Cyprus Mail
Food and Drink Life & Style

New rules for using herbs

recipes1
Rosemary and basil aubergines from Herb by Mark Diacono (Quadrille). Mark Diacono/PA.

By Ella Walker

“We don’t need herbs,” says Mark Diacono, a man who has just written an entire cookbook about them. He goes on to call them “unnecessary” and adds, quite heartlessly, that “we can perfectly merrily eat for the rest of our lives without herbs and we will live”.

However, they are also “the thing that makes the difference between feeding and eating,” he says, turning this dark tale into a light-filled parable. “It’s the unnecessary brilliance of [using herbs] that just makes you want to eat this delightful thing and get pleasure from it.”

And so, in conclusion, we actually do very much need herbs on our plates and growing windowsills, and Diacono, food writer, photographer and creator of Otter Farm – a nursery designed to encourage people to grow “unusual and forgotten food” – is very willing to share his affection for herbs.

“We’re the only species on earth that cooks,” he continues. “We’re doing it for two reasons. One is to transform foods into something that’s edible, you know, just plain old ‘I can eat that/That’s not going to kill me and/or I’m not going to lose my teeth trying to get through it’. But once you’ve got to that point, the rest really is about pleasure.”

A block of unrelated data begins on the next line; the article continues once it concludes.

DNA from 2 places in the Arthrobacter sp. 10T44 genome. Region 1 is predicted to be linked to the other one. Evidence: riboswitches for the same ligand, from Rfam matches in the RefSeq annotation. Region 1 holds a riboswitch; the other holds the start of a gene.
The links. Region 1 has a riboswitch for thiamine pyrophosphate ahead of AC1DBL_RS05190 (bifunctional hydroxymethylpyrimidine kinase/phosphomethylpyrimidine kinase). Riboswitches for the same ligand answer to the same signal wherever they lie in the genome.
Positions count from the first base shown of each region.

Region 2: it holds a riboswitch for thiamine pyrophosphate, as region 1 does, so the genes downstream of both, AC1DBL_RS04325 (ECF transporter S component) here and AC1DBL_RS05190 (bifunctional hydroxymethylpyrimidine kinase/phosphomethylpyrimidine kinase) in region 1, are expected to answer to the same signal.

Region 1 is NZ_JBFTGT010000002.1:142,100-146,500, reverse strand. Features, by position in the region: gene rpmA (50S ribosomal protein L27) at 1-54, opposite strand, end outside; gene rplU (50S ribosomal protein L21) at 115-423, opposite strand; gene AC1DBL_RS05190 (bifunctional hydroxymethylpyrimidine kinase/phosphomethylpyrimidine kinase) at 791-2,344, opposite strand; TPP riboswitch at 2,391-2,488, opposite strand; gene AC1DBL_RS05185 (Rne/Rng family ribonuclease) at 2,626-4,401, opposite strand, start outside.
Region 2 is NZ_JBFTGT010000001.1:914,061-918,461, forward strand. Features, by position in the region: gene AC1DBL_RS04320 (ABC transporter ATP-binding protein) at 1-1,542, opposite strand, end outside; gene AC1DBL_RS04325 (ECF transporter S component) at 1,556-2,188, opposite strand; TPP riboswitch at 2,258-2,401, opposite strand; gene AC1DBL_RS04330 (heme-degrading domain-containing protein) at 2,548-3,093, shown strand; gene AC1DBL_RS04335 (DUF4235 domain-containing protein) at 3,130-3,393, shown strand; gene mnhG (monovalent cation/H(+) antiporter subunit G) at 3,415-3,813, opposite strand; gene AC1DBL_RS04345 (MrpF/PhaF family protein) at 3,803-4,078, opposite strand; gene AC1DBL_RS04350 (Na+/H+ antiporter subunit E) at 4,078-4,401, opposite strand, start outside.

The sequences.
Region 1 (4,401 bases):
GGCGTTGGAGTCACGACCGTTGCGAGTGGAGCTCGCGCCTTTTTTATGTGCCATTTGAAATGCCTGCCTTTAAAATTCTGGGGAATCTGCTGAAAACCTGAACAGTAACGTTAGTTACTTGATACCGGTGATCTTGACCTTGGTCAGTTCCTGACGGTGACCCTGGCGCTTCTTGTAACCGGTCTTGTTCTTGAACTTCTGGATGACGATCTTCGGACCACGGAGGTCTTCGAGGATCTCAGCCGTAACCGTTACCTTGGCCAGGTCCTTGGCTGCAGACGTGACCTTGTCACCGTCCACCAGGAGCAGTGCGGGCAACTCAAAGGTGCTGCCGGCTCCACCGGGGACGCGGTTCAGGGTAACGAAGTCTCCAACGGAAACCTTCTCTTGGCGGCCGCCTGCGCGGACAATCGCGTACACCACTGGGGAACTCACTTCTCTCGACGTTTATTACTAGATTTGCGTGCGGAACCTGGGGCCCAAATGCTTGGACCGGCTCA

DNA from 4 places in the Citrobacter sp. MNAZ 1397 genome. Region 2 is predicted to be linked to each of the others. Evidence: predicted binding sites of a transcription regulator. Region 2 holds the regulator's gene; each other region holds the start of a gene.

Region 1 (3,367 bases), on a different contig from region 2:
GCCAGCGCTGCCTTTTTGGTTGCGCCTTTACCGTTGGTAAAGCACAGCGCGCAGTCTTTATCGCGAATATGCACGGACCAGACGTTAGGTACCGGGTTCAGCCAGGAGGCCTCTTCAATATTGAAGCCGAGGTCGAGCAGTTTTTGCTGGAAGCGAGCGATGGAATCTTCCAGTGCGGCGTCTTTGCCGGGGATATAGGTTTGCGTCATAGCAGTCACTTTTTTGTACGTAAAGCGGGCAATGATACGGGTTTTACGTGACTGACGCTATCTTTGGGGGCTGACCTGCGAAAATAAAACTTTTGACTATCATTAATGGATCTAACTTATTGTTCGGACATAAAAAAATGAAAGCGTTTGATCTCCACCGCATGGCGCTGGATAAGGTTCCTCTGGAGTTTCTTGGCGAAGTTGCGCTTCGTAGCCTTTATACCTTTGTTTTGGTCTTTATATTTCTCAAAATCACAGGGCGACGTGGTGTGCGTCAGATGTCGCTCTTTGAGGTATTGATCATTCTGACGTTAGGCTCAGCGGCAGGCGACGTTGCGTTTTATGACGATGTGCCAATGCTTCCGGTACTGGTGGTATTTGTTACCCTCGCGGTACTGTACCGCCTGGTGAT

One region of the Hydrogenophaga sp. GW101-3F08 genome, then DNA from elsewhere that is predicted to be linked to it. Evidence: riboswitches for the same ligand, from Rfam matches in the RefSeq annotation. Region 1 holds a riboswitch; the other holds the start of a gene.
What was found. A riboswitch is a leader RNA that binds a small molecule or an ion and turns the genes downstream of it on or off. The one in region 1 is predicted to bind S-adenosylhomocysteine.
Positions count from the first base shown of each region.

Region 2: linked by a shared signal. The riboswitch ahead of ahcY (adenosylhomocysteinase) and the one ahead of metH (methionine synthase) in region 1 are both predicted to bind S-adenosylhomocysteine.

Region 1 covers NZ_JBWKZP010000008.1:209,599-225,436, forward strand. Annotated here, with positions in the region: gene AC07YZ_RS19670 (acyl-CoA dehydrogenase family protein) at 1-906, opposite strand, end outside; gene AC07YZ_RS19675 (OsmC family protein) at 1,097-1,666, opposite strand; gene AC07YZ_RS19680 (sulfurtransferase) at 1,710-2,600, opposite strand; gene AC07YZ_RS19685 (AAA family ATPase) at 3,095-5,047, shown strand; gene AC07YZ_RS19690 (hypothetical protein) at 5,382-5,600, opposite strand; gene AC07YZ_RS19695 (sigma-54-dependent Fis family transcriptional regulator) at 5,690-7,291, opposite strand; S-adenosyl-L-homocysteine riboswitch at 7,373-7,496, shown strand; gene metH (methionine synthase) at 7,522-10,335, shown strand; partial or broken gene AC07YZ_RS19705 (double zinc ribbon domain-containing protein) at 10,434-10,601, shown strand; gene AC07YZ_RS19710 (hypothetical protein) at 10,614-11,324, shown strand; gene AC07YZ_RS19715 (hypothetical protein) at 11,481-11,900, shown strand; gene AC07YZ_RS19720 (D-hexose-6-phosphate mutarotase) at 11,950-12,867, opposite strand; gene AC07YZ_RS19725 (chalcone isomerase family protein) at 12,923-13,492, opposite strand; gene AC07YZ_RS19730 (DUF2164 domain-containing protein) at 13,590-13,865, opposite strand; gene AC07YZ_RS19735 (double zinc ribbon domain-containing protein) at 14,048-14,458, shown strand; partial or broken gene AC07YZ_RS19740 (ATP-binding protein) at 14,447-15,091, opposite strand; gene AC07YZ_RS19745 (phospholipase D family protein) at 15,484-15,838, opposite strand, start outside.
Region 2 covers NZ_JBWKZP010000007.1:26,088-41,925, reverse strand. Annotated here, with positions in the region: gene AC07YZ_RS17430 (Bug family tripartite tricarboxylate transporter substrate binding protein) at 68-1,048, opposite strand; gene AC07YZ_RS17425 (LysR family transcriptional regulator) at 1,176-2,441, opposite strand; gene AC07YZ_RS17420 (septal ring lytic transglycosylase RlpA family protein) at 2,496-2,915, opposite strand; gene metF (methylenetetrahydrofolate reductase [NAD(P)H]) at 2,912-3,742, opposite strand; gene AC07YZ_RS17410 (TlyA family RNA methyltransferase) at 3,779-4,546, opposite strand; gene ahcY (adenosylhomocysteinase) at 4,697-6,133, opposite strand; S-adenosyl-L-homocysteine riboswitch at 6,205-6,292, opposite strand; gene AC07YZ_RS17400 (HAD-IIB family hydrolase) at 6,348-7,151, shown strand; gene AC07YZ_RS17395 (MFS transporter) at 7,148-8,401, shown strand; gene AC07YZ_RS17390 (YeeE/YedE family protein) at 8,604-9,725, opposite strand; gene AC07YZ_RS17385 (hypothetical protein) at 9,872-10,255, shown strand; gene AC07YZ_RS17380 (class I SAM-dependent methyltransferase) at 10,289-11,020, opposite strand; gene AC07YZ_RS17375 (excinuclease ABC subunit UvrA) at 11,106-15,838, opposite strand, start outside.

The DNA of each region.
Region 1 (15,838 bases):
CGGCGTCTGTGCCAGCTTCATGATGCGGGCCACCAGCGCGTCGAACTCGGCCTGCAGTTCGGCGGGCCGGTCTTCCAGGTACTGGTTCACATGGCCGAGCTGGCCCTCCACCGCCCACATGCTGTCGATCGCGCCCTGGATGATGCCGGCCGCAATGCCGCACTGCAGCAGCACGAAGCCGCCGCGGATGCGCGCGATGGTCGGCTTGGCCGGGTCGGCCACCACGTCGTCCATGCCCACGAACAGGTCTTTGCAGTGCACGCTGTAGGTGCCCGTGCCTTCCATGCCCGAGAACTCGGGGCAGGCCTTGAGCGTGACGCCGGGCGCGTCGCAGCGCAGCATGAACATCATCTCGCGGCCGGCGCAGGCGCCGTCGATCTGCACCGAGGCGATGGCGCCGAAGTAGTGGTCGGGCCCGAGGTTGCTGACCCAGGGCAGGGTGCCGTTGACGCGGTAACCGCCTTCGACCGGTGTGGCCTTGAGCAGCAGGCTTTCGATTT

Herbs provide “that little tweak” that can amp up a dish or morph its character slightly – take Diacono’s bread and butter pudding. Laced with standard thyme he says it takes on a “Novemberish” feel, whereas lemon thyme connotes April.

The problem is, most of us get “stuck” with the herbs that we use. Diacono nods to the usual suspects, mint, coriander, rosemary, thyme and parsley – which in a double-whammy of going through the motions, as we also tend to use them repeatedly in the same old ways. It means we’re accessing only a “tiny little sliver” orecipes the green fronds we could be scoffing.

“If you get to grips with herbs just a little – and they’re very easy to get to grips with – then it could change your food like nothing else,” says Diacono. “These are the clothes that dress up the plainer ingredients. You’re in for a fair bit of fun with them.”

 

recipes2
Dill, lemon and green bean pilaf from Herb by Mark Diacono (Quadrille). Mark Diacono/PA.

Dill, Lemon and Green Bean Pilaf

(Serves 4–6)

 

300g (10oz) basmati rice

400ml (14fl oz) chicken or vegetable stock

30g (1oz) butter

1 onion, thinly sliced

3 garlic cloves, finely chopped

2 bay leaves

Big bunch of dill, stalks and leaves separated and both finely chopped

1 tsp ground cumin

1 tsp ground coriander

½ tsp ground turmeric

¼ tsp ground cinnamon

200g (7oz) green beans, stalk end trimmed (or use thin slices of courgette)

Finely grated zest of 1 unwaxed lemon

40g (1½oz) shelled pistachios (or use whole almonds), roughly chopped

Sea salt and freshly ground black pepper

Natural yoghurt and lemon wedges, to serve